WMD Effects The Goldilocks Planet Distortion

  • By David A. Evans @tonereport
  • October 13, 2016

When it comes to types of distortion, tone hounds can sometimes be a bit like Goldilocks. Sure, we’re not intruding into the sylvan abode of a bear family, but we’re certainly tinkering with our pedals until the sound is “just right.” And tinkering is just what the folks at WMD have encouraged with their new Goldilocks Planet distortion pedal. The pedal goes back to the basics of op-amp distortion, yet adds a couple of extra controls for making the tone “just right.”


According to WMD, hard, rather than soft clipping is a feature of solid state-based distortion. Tube-based distortion is “smooth” and “compressed” while solid state op-amp distortion is “crisp and aggressive.” My tests have borne out this claim. Apparently, the Goldilocks Planet’s Density, Tone, and Presence knobs are the additions to the mere Gain and Volume knobs of the vintage circuits. The Presence and Tone knobs essentially play off each other, and allow for a greater range of tonal shades than previously possible. In other words, the sound will be, yes, “just right.”


The Goldilocks Planet offers three distortion modes, each of which can be selected with the small toggle switch on the center of the handsome, matte-blue metal housing. The leftmost setting selects an asymmetrical silicon diode path; the center setting, a console-like distortion; and the rightmost setting a symmetrical path or arrangement of the silicon diodes. Just what exactly the symmetry or lack thereof has to do with producing distortion is above this humble Tone Reporter’s head. Yet I can say that an appreciable difference exists between the different settings. In general, it seemed that the asymmetrical side was a bit more compressed than the right-hand side, as WMD says it will be—and the right-hand side produced a smoother distortion.


The toggle’s middle “Console” setting offers more than I expected. Like a true console, the Goldilocks Planet faithfully relays the signal to the output without any coloration when the knobs are all set around noon. In the moderate Gain settings, the pedal acted as a boost. Adjustments of the Presence, Tone, and Density knobs introduce a variety of equalization effects to the signal. I particularly liked that the Tone circuit seemed to actually boost the low frequencies rather than cut the higher ones. But just like a console, the Goldilocks Planet can also produce crisp, bright distortion when the Gain is set really high.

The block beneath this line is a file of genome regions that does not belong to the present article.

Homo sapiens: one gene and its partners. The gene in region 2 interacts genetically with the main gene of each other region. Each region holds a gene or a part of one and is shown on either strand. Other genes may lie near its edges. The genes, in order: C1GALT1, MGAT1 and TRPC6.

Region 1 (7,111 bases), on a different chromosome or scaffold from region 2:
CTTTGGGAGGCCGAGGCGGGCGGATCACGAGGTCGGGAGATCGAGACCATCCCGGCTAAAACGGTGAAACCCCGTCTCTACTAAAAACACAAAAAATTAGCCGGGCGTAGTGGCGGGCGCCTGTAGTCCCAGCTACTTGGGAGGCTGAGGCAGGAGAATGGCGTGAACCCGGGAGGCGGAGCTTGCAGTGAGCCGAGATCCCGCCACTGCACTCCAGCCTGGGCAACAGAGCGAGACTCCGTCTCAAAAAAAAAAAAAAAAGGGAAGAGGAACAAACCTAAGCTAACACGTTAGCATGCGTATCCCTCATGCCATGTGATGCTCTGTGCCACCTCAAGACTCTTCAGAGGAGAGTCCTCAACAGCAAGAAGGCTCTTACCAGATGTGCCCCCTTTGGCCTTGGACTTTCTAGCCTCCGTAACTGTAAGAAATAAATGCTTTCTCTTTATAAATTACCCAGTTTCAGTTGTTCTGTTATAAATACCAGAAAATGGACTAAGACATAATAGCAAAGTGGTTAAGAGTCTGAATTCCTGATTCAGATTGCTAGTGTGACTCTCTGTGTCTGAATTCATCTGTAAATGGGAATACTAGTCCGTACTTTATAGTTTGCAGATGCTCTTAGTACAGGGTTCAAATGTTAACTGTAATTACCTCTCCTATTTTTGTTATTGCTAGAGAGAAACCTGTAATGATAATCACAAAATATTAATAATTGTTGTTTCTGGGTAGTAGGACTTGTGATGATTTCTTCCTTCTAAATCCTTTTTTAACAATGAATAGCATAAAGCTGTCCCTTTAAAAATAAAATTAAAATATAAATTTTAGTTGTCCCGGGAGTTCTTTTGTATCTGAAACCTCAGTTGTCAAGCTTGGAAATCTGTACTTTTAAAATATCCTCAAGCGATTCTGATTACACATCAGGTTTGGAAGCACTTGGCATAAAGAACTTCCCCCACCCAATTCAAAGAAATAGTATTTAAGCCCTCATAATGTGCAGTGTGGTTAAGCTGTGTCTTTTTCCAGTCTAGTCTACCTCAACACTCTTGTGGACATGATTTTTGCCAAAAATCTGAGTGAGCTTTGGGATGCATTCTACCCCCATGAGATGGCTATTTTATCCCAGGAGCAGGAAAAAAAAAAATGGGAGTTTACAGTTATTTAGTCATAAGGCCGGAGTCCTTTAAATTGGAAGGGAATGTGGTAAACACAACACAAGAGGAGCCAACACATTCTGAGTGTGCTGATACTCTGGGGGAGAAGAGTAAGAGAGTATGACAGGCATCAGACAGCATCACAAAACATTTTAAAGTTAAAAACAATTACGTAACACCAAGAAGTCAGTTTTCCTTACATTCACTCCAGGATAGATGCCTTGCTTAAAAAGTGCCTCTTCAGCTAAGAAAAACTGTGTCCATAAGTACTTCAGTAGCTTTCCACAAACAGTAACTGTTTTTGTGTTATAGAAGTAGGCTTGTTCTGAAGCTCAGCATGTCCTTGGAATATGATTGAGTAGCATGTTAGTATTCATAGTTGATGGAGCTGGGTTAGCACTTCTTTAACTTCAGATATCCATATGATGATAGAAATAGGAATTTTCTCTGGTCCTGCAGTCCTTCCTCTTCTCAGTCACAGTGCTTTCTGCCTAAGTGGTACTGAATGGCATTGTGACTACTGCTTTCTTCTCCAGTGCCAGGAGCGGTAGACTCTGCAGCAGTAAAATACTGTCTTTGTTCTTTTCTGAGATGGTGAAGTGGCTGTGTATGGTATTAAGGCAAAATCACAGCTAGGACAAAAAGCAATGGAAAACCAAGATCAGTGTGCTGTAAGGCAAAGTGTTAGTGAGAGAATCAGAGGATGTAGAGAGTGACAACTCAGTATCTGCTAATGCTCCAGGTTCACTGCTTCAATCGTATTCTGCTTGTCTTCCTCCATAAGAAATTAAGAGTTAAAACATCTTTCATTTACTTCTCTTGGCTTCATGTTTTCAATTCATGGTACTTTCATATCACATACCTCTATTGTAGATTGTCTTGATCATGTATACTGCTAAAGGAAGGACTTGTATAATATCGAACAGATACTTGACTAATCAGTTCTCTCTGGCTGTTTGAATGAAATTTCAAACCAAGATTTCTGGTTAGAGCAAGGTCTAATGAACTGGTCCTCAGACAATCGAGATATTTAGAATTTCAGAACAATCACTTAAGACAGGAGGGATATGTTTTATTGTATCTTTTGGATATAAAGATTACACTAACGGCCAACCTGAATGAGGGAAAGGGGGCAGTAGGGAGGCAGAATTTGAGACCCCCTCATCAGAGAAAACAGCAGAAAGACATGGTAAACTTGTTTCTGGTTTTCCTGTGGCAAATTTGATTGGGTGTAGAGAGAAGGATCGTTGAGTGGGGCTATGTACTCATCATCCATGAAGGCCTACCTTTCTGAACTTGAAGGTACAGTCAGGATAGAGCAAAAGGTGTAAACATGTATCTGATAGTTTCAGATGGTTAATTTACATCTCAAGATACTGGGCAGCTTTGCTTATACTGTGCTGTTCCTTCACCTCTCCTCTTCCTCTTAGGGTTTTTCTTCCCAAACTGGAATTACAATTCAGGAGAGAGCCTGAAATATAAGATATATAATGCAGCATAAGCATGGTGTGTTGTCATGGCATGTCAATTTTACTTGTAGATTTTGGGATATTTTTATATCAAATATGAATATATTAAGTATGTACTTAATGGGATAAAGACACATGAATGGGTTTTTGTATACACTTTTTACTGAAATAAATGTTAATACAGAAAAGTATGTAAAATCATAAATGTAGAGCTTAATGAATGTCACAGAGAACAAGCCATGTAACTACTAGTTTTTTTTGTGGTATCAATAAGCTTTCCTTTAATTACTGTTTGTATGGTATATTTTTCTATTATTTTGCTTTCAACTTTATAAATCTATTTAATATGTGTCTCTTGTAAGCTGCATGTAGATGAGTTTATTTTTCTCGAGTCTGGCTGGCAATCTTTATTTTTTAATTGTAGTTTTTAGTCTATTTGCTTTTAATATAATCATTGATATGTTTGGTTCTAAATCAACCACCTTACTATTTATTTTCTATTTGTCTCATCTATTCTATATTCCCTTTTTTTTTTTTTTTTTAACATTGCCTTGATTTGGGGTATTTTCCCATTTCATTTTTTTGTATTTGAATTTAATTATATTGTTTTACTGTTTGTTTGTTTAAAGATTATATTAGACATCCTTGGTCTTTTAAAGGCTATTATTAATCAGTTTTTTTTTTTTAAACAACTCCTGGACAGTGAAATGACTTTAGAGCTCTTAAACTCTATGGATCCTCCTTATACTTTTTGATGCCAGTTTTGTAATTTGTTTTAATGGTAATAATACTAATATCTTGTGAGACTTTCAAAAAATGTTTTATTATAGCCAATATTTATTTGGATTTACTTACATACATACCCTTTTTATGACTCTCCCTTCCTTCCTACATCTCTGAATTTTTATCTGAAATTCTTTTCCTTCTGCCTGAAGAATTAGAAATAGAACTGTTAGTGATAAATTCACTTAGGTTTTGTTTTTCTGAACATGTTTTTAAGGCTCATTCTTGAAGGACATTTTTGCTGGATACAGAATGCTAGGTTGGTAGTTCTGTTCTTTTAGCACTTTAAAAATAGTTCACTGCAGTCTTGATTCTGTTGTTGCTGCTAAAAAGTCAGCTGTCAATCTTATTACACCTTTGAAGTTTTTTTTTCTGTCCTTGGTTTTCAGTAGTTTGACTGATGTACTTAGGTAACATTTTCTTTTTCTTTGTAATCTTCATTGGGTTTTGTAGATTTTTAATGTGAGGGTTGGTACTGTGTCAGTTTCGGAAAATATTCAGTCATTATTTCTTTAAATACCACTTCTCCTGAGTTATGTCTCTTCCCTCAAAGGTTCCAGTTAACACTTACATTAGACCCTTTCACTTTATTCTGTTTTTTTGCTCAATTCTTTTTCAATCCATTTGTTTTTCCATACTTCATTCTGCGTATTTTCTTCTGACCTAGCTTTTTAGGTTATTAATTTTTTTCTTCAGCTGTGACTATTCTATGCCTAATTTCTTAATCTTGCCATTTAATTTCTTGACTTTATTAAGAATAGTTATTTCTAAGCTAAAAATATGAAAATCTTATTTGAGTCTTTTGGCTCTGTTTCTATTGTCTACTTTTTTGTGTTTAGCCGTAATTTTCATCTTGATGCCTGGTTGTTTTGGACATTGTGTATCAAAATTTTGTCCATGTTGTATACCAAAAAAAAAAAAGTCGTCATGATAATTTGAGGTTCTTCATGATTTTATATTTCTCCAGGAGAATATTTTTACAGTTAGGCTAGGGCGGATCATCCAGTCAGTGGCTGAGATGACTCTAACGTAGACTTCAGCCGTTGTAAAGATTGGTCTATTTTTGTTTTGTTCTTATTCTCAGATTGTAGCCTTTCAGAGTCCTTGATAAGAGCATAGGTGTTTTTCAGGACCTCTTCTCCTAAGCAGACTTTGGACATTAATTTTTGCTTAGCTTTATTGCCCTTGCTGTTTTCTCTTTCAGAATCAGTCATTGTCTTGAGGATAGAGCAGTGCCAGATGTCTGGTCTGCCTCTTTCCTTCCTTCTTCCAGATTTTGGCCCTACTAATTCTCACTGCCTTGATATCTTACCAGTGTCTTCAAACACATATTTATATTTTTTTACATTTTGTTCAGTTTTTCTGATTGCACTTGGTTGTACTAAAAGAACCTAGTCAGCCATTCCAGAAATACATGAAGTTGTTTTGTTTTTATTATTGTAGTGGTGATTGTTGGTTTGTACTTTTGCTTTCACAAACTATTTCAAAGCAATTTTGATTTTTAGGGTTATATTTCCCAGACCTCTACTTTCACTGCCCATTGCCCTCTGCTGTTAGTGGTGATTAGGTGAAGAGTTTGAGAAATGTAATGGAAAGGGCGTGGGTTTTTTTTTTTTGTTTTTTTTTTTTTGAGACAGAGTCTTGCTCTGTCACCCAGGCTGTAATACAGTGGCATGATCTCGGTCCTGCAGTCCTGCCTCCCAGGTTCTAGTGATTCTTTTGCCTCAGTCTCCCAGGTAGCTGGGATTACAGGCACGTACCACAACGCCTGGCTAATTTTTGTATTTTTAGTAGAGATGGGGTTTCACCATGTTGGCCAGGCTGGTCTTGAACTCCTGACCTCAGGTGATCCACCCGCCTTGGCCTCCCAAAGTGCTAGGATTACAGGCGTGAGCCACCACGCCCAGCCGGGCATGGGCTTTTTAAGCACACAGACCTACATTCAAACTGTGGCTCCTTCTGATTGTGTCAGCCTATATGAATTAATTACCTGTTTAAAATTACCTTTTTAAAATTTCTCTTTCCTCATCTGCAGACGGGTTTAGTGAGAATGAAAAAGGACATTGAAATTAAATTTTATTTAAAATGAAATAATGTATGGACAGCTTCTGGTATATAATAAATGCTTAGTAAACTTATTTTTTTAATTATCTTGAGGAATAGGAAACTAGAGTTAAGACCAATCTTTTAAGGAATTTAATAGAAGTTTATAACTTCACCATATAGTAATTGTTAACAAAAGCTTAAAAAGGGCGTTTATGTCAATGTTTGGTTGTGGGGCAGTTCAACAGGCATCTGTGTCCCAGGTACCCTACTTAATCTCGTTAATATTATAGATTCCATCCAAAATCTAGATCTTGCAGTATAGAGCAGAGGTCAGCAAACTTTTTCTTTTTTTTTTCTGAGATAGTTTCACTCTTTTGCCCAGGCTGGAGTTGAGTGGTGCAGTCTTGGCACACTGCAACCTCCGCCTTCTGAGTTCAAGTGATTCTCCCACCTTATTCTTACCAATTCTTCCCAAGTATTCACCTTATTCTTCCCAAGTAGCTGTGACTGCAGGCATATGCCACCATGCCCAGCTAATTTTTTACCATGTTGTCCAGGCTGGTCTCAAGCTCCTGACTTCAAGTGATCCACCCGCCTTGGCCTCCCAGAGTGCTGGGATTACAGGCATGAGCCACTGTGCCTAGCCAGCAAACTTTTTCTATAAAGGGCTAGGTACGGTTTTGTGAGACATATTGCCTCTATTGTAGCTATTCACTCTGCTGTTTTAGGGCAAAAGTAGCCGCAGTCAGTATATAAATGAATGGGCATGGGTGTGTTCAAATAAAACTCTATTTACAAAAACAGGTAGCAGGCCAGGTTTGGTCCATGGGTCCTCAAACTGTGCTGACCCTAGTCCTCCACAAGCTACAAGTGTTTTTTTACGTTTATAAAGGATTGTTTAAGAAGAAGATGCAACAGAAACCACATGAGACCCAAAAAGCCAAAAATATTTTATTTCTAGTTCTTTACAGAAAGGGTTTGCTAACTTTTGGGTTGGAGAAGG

When I left the control knobs at noon and flipped the toggle to the asymmetrical mode, the signal volume dropped just a bit, but the distortion also seemed to become more intense, especially as the Tone knob’s setting was increased. The distortion was a bit less heavy in the low end, even when the Tone is set back to noon. Actually, I’d say that the asymmetrical distortion lacks the mid-range punch that the Console setting delivers. The symmetrical diode setting (on the right) offers more distortion than the Console setting when the latter’s Gain is pushed high. In testing, it seemed that the higher frequencies were either dampened or cut out by the symmetrical setting’s distortion. Yet the signal still felt full in the mid- and lower-ranges.


As I mentioned, the Presence and Tone knobs play off each other. WMD’s other addition to its pedal’s tone-sculpting tools is the Density knob. This circuit controls a pre-gain high-pass filter, which WMD explains will “control the amount of low frequencies to be overdriven.” And, true to the company’s word, higher Density settings produced a fuller, deeper distortion. Lower Density settings produced a sharper, more focused tone.


If readers in search of that crisp op-amp-style distortion have been searching for the perfect pedal, might I suggest that they consider the Goldilocks Planet? Its wide range of EQ options makes for finding the tone which is “just right” a reality. Give it a shot—it won’t disappoint.


What We Like: Crisp distortion with a great range of EQ options typically not available in simple op-amp style distortion effects.


Concerns: I searched my mind for doubts, yet I found none. It’s a solid pedal.

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